ANOTHER WEEK WITH NO NEWS ON BELCONNEN’S FUTURE
Yet another week has passed and the Abbott Government is still keeping silent on the future of the Department of Immigration in Belconnen.
The uncertainty created by Peter Dutton and Mathias Cormann has already hit businesses and the local community. Now, it seems it is also harming the department itself.
Reports earlier this week indicate Immigration has lost 15 of its senior executives this year – almost one experienced manager a week.
Inequality: still a fair way to go, The Australian, 29 May
If you returned from work one day and found your home flooded by a gushing faucet, the first thing you’d do is turn off the tap. But once you’d stopped the water rising, could you then go about your evening as though nothing else was amiss? Only if you’re willing to overlook the rather pressing problem of everything you own being underwater.
This is the misguided approach we’ve seen recommended by some commentators recently in response to a new OECD report on inequality. The report shows that the gap between the rich and the rest has been relatively stable in Australia in the period 2006 to 2012, even as it has continued to rise in other countries like America.
Importantly though, the report also shows that Australia remains a very unequal place. On the OECD’s figures, the richest tenth of Australians now own 45 per cent of this country’s wealth. The top twentieth have nearly ten times the wealth of the typical household. There are 50 people living amongst us who together have more wealth than the poorest 2 million Australians.
Australian Bureau of Statistics figures tell a similar story. Since the mid-1970s, earnings have grown three times as fast for the top tenth than the bottom tenth. If cleaners and checkout workers had enjoyed the same percentage wage gains as surgeons and financial dealers, they would be $16,000 a year better off.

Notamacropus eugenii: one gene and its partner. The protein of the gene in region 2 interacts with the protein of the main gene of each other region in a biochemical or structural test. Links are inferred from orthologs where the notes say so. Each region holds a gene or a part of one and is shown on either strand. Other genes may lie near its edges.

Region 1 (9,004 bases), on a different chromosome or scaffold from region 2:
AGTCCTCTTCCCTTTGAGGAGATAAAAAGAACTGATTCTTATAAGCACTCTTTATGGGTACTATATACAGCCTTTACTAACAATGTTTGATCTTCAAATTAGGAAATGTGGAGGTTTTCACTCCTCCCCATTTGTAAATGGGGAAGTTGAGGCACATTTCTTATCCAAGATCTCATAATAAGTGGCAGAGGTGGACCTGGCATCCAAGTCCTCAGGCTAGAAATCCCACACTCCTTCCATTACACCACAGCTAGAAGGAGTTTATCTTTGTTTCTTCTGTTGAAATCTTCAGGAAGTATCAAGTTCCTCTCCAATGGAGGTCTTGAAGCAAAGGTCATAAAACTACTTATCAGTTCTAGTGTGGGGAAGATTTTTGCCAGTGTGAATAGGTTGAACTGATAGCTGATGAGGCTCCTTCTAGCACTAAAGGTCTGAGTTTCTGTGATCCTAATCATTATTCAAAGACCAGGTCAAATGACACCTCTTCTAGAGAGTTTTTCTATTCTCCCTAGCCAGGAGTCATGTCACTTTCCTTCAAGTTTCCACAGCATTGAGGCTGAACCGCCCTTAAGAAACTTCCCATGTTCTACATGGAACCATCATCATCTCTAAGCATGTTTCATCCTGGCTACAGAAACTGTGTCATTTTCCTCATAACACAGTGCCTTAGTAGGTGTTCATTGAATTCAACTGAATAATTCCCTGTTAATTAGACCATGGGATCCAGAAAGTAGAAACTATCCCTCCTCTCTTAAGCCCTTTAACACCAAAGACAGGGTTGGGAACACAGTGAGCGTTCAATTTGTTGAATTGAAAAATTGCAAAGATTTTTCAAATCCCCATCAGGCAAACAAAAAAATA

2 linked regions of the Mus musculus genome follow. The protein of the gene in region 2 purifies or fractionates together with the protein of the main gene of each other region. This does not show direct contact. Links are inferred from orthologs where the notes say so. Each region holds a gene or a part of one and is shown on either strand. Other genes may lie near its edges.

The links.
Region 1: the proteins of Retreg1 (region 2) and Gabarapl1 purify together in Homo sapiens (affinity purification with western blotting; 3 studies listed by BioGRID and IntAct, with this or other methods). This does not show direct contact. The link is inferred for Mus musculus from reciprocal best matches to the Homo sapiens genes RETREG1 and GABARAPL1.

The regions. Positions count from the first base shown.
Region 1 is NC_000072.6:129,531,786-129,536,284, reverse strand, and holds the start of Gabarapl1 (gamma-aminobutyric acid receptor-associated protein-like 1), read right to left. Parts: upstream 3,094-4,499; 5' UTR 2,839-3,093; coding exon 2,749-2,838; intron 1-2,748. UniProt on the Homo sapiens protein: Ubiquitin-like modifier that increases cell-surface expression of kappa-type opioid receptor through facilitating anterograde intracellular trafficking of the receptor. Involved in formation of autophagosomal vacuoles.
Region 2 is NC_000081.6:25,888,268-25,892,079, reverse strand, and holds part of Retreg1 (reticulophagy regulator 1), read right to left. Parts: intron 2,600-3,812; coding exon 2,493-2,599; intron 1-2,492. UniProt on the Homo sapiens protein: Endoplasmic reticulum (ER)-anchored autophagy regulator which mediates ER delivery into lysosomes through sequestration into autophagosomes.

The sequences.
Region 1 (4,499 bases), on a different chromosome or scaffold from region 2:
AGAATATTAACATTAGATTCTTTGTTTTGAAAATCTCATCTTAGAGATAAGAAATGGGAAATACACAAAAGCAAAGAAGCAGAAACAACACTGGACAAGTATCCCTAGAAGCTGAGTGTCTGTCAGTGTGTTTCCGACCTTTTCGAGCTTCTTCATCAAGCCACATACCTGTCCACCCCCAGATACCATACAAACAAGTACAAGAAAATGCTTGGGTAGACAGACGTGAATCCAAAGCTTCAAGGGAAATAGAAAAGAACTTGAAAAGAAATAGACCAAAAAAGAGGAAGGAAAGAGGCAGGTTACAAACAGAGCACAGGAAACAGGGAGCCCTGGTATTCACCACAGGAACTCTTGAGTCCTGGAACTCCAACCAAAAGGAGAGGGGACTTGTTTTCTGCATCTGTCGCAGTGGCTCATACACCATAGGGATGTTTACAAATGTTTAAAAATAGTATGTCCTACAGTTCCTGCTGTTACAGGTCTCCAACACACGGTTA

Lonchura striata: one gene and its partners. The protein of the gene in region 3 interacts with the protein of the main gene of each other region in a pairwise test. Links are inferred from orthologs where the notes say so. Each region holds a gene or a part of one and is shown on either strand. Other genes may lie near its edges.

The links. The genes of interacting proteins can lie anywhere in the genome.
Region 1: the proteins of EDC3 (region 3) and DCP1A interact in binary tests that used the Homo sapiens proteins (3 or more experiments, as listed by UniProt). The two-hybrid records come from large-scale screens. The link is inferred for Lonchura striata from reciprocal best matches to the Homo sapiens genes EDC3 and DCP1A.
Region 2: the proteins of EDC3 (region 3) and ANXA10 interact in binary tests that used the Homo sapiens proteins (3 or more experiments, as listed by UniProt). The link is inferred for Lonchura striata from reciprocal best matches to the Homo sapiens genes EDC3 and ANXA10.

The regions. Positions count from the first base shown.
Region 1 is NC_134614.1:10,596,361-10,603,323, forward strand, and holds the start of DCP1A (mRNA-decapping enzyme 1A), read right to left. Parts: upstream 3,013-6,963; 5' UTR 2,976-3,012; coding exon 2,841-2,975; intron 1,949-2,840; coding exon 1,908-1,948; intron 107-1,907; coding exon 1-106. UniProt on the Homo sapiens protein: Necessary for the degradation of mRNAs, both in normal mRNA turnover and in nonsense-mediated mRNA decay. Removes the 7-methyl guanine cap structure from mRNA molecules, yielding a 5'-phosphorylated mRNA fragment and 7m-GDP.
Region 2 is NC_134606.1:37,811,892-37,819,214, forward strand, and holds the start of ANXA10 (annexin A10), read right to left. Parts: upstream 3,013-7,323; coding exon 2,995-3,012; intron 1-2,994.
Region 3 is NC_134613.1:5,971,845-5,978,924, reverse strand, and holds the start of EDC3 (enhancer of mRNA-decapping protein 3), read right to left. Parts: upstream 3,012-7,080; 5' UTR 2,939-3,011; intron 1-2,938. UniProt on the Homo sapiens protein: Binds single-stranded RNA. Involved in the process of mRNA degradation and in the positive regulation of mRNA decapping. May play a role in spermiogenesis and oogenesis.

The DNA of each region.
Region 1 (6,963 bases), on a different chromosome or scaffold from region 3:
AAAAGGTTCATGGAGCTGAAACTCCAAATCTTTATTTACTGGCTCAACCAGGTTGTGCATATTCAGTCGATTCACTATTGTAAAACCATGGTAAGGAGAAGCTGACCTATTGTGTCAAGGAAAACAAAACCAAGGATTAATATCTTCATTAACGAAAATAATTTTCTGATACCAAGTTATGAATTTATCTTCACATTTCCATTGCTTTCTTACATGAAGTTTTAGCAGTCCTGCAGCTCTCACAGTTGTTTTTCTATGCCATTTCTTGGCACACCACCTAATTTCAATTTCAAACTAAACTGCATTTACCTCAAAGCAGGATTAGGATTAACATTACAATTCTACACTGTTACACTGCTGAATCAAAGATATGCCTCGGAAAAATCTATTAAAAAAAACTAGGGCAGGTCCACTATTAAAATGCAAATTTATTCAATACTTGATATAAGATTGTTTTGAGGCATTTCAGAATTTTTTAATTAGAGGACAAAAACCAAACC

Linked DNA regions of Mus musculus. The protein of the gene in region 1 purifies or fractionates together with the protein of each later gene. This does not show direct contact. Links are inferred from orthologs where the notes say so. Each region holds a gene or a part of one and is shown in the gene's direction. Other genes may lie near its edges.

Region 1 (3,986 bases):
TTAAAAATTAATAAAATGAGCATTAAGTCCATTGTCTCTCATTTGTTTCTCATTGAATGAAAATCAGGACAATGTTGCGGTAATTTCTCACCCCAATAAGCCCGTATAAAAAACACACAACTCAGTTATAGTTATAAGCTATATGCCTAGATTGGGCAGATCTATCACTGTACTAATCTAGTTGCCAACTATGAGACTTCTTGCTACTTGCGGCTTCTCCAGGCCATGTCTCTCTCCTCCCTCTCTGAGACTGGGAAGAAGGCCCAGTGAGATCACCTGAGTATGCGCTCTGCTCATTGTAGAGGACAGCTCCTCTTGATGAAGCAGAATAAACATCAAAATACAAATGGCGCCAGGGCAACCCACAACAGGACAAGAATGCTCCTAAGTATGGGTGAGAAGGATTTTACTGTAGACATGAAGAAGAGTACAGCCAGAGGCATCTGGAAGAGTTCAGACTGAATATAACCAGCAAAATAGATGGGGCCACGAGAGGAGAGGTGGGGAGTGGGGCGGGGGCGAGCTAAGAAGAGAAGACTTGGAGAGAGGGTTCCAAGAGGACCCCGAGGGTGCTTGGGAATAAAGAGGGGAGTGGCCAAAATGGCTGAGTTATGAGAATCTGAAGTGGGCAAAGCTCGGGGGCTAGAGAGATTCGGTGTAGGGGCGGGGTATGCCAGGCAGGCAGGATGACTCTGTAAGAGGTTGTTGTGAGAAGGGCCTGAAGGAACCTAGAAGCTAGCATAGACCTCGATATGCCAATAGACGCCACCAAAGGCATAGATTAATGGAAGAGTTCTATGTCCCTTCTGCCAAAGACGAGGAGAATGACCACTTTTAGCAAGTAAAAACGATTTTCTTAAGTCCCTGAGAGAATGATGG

Inequality may not have risen in the six years between 2006 and 2012, but it remains a pressing problem that should concern anyone who is interested in maintaining Australia’s strong traditions of opportunity and fairness.
LAUNCH OF THE FINANCIAL SERVICES COUNCIL NATIVE TITLE STANDARD
PARLIAMENT HOUSE, CANBERRA
Thank you to Aunty Matilda House for that very fitting welcome to country, and thanks to Sally Loane and the Financial Services Council for inviting me to share in today’s launch. I acknowledge the Minister for Indigenous Affairs Nigel Scullion, and also my counterpart and occasional sparring partner, Assistant Treasurer Josh Frydenberg. All political sparring gets put aside when we come together to mark worthwhile initiatives like the one the Financial Services Council is launching today, and particularly when we do so during National Reconciliation Week.
A little while ago I was reading some research done by the Australian Institute of Aboriginal and Torres Strait Islander Studies, on the experience of Indigenous communities managing their native title rights once these have been recognised in Australian law.
ANDREW LEIGH MP
SHADOW ASSISTANT TREASURER
SHADOW MINISTER FOR COMPETITION
MEMBER FOR FRASER
ED HUSIC MP
SHADOW PARLIAMENTARY SECRETARY
TO THE SHADOW TREASURER
MEMBER FOR CHIFLEY
ENTREPRENEURS TO KEEP AN EYE ON ESS CHANGES
Labor will task our recently announced Treasurer’s Entrepreneurial Council with an ongoing responsibility to recommend improvements to the employee share scheme changes introduced in Parliament today.
Employee share schemes are a vital support for start-ups seeking to attract the best talent in their early days.
That is why in March 2014, Bill Shorten called on the Government to consider changes to the scheme to encourage entrepreneurs to do what they do best.
A true tax package would tackle profit shifting on all fronts, Australian Financial Review, Wednesday 27 May